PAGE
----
TS
Tectonics and Structural Geology

Features from the Field: Growth Faults

Features from the Field: Growth Faults

Growth faults are syndepositional or syn-sedimentary extensional faults. Growth faults develop when sediments are being deposited, are key elements in understanding deformation processes. Indeed, successively deposited sedimentary layers are involved in the different stages of the growth of the structure and produce a record of the deformation history. Their fault plane dips mostly toward the basin and has long-term continuous displacement.

As the fault grows upward, it cuts through the newly formed sedimentary layers at the top. Therefore, the overall displacement along the fault plane is not the same. Further, the lowermost layer has higher displacement than the uppermost layer while the intermediate layer displacement lies in between (See Figure). Because the fault plane flattens into décollement, the downthrown block moves basinward and the displaced sedimentary layer of the downthrown block bends close to the fault plane forming rollover anticline, synthetic and antithetic faults.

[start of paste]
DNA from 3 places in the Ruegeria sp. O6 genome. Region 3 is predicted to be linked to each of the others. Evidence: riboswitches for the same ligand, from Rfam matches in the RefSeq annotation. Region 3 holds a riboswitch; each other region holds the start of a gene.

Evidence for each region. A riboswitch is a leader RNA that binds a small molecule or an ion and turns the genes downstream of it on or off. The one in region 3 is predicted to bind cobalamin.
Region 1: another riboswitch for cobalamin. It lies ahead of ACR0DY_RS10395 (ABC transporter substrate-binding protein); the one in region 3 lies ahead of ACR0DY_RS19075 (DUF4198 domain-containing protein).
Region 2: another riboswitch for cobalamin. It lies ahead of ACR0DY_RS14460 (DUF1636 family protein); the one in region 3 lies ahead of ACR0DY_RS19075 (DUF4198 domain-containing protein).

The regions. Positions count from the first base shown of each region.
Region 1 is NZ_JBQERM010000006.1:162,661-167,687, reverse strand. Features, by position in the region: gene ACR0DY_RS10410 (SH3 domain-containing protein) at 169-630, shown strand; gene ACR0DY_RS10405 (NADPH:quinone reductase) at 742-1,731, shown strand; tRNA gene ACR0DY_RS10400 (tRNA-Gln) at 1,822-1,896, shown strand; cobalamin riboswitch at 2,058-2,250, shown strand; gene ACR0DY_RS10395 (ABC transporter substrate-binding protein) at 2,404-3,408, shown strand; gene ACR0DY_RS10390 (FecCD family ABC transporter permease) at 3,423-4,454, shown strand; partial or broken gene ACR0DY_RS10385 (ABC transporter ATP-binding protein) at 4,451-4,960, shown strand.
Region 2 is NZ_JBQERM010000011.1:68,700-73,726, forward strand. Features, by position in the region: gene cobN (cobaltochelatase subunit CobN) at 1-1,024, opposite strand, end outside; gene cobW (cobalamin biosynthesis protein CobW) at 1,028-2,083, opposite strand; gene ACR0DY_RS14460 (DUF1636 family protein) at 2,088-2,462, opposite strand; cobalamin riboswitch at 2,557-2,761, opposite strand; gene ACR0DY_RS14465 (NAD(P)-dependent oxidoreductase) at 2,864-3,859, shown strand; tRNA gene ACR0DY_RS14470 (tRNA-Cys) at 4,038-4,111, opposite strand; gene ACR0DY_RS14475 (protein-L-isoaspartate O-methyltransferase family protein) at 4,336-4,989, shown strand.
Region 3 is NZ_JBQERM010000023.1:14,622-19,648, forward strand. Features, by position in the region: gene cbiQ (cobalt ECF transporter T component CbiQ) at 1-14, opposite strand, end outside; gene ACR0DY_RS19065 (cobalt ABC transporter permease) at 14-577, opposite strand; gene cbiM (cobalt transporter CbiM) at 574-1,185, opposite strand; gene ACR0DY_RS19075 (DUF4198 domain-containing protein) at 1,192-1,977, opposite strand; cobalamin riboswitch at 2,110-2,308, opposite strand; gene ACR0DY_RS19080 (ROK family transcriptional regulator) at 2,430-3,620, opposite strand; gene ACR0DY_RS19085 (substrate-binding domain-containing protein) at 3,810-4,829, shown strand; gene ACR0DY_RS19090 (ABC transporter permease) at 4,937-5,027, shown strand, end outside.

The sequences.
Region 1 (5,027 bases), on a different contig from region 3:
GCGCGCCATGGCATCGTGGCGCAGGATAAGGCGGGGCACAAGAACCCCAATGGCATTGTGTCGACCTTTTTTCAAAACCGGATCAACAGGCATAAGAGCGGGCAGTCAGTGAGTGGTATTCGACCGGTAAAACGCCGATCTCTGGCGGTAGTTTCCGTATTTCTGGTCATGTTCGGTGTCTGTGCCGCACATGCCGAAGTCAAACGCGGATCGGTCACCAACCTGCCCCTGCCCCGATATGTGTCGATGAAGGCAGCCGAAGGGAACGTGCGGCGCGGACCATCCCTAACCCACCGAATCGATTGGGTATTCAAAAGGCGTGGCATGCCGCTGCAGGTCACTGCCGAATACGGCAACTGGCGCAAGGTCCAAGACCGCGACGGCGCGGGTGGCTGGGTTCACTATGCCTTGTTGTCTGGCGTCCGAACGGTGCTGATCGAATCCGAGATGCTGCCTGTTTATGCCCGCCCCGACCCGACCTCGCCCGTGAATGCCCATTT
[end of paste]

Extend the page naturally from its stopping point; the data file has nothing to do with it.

Mehmet Köküm is a PhD student and Research Assistant at the Firat University. He graduated from Firat University in Turkey with a Bachelor's degree in Geology Science. Before joining Firat University in 2012, he received a M.S. from Indiana University in the USA. In particular, He focuses on Kinematic Analysis (Paleostress) of the active fault by using fault slip data in order to explain past and present behaviors of the faults. He also uses remote sensing techniques and digital elevation models to trace the geometry of an active fault.

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